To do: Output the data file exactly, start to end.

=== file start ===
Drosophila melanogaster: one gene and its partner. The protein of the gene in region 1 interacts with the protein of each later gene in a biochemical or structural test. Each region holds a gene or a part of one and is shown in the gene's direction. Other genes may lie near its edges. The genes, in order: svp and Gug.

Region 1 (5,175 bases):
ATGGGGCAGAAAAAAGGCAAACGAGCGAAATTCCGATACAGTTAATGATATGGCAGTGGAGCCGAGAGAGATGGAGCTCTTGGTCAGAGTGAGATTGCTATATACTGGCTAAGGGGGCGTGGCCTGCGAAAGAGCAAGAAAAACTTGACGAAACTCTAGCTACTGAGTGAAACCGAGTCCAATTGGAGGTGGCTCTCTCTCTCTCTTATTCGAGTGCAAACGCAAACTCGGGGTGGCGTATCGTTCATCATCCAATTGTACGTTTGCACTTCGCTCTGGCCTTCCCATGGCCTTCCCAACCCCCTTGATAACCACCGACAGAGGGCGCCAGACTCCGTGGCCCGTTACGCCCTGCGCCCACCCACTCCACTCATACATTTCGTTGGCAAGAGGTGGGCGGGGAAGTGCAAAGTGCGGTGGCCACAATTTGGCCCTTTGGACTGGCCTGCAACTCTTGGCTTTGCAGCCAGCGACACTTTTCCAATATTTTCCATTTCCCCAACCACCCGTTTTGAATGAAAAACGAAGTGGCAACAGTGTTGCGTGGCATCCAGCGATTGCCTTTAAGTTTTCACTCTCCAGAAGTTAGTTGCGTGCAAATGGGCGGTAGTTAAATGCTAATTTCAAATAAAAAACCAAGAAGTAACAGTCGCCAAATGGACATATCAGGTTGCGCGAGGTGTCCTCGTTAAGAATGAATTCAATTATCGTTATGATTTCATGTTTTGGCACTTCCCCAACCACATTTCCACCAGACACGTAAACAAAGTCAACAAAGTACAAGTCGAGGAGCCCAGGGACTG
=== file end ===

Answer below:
Drosophila melanogaster: one gene and its partner. The protein of the gene in region 1 interacts with the protein of each later gene in a biochemical or structural test. Each region holds a gene or a part of one and is shown in the gene's direction. Other genes may lie near its edges. The genes, in order: svp and Gug.

Region 1 (5,175 bases):
ATGGGGCAGAAAAAAGGCAAACGAGCGAAATTCCGATACAGTTAATGATATGGCAGTGGAGCCGAGAGAGATGGAGCTCTTGGTCAGAGTGAGATTGCTATATACTGGCTAAGGGGGCGTGGCCTGCGAAAGAGCAAGAAAAACTTGACGAAACTCTAGCTACTGAGTGAAACCGAGTCCAATTGGAGGTGGCTCTCTCTCTCTCTTATTCGAGTGCAAACGCAAACTCGGGGTGGCGTATCGTTCATCATCCAATTGTACGTTTGCACTTCGCTCTGGCCTTCCCATGGCCTTCCCAACCCCCTTGATAACCACCGACAGAGGGCGCCAGACTCCGTGGCCCGTTACGCCCTGCGCCCACCCACTCCACTCATACATTTCGTTGGCAAGAGGTGGGCGGGGAAGTGCAAAGTGCGGTGGCCACAATTTGGCCCTTTGGACTGGCCTGCAACTCTTGGCTTTGCAGCCAGCGACACTTTTCCAATATTTTCCATTTCCCCAACCACCCGTTTTGAATGAAAAACGAAGTGGCAACAGTGTTGCGTGGCATCCAGCGATTGCCTTTAAGTTTTCACTCTCCAGAAGTTAGTTGCGTGCAAATGGGCGGTAGTTAAATGCTAATTTCAAATAAAAAACCAAGAAGTAACAGTCGCCAAATGGACATATCAGGTTGCGCGAGGTGTCCTCGTTAAGAATGAATTCAATTATCGTTATGATTTCATGTTTTGGCACTTCCCCAACCACATTTCCACCAGACACGTAAACAAAGTCAACAAAGTACAAGTCGAGGAGCCCAGGGACTG